Wednesday, November 24, 2021

The Beautiful Loneliness of Burlington, Vermont

Dumping coffee grounds in the compost. One is grateful for fires, and the gift of knowing how to make them. What is the horizon but our shared ecstasy at realizing at last there are no limits? 

Venus floats perfectly silent in darkness above the village church, inviting me to rethink my obsession with family demon dance parties. Christmas cactus on the shelf above the sink blooming in a modest way, unlike both my grandmothers. Whatever you insist upon will become the fulcrum on which your prayer for salvation balances.

Water boiling for tea, the kettle rattling a little as people enter the kitchen, the day at last a collective beginning. Reinvigorated rosary prayers. Descendents of the chickens I have killed to eat do not plot against me.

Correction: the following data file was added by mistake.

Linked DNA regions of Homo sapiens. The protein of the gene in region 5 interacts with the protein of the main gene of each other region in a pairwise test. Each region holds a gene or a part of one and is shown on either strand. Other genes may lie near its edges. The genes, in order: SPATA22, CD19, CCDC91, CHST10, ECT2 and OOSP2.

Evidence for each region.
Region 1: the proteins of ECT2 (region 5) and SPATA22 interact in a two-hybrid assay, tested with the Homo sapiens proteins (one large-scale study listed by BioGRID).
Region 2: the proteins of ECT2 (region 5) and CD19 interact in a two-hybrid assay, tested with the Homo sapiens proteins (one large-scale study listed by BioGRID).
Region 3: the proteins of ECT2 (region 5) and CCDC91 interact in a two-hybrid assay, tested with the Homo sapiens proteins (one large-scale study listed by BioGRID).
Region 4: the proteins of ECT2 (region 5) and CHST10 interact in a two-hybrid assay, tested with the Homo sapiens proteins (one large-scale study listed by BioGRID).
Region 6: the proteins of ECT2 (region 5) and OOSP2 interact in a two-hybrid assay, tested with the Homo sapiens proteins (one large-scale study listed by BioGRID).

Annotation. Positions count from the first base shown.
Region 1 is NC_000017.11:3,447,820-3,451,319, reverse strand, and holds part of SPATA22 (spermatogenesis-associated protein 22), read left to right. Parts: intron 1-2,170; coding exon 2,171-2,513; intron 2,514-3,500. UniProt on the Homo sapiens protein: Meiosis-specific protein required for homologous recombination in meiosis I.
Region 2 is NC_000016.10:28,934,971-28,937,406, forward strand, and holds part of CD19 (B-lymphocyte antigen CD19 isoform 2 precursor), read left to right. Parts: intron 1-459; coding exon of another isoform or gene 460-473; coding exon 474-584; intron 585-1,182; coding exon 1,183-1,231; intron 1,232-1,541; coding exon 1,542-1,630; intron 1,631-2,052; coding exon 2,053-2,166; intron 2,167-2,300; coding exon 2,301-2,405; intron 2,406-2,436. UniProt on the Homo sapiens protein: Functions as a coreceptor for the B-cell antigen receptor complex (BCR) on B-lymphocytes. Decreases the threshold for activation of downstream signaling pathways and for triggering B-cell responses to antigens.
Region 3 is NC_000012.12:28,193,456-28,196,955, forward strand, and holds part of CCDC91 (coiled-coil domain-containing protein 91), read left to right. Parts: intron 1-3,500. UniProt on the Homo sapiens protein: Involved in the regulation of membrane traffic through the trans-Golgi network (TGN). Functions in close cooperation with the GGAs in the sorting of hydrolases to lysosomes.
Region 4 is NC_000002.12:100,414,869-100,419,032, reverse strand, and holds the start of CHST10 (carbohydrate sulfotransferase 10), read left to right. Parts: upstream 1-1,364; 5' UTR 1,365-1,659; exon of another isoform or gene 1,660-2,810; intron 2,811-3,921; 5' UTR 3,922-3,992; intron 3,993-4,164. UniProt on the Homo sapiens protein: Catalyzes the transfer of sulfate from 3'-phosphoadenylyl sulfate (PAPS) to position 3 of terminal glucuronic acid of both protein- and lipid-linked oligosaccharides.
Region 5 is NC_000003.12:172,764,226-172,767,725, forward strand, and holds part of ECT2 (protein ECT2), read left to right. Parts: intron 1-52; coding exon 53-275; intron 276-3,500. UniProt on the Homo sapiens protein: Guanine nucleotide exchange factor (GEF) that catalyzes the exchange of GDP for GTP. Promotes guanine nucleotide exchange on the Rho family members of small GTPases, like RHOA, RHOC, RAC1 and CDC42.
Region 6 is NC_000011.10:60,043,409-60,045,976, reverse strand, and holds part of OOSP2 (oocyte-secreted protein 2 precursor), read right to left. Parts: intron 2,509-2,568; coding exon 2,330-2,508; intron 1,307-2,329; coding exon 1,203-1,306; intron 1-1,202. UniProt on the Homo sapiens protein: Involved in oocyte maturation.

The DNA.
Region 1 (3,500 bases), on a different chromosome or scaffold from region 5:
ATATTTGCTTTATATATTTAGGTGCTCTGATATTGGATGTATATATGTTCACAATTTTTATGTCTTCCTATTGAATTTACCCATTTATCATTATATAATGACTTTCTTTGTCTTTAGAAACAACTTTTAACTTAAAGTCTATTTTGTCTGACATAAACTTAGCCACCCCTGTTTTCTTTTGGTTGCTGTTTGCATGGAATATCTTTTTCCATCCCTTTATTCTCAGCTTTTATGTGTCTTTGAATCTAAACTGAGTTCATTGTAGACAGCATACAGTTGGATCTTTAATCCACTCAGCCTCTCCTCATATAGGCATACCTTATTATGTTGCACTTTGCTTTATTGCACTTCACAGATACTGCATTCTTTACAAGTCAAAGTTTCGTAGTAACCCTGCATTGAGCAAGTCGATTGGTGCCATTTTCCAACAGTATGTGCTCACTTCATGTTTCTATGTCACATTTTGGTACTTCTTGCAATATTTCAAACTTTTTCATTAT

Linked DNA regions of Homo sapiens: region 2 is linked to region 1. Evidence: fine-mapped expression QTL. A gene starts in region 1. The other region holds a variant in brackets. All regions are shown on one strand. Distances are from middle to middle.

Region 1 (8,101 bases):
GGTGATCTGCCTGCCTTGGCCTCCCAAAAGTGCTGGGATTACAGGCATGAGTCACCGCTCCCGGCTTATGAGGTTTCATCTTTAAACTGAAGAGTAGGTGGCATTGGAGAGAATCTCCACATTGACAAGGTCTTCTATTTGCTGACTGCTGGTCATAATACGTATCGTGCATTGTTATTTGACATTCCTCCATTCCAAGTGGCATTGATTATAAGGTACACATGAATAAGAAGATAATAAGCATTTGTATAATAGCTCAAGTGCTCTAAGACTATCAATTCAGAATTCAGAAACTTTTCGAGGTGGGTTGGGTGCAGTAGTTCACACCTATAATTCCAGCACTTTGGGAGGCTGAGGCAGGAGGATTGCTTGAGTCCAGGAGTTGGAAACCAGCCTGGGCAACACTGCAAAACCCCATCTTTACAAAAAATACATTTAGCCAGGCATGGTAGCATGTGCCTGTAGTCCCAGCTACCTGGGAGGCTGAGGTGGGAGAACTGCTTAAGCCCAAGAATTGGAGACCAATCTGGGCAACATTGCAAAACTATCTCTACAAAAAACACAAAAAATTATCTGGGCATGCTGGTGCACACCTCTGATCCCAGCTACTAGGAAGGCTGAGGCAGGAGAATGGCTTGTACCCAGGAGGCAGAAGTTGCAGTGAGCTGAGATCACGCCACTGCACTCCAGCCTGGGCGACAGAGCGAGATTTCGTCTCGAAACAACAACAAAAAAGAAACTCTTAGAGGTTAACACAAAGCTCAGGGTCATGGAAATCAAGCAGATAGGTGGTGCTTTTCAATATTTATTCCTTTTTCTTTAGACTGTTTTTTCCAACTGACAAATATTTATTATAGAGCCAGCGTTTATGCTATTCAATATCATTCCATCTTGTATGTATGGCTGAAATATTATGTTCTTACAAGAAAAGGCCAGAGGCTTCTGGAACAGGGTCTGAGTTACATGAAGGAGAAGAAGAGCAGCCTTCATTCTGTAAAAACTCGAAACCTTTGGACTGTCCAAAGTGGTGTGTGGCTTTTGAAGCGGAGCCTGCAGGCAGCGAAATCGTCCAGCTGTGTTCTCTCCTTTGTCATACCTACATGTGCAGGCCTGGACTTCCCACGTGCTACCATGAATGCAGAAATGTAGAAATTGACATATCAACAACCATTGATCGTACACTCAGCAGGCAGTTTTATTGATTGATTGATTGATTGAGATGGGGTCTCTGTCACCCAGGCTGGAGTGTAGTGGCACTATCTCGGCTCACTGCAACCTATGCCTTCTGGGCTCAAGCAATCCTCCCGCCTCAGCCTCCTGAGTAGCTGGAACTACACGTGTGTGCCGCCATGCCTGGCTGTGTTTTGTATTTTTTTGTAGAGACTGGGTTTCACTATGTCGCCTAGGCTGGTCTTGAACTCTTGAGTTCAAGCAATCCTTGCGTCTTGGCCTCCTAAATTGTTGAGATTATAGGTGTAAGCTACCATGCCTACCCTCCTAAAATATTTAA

Once again waking up in an Irish dolmen. My body grew foreign and what was living declined to be contained by, limited by it, and I was frightened but also happy to have found at last the narrow path. Shall we kneel to peer through the keyhole?

Tiny pumpkins, mole-gnawed potatoes. Jeremiah makes savory oatmeal with sausage, only grunting when asked what spices he's using. Rain falls, turns to snow, and I remember again the beautiful loneliness of Burlington, Vermont.

Never hasten to "amen!" Driving west an hour or so after dawn, mistaking fallen leaves blowing across the highway for small animals in need of attention. Dried apples and blueberries and other signifiers of the end of hardship.

We shuffle on and eventually up, even off the windswept mountain. Those stars promising us we have been here before. 

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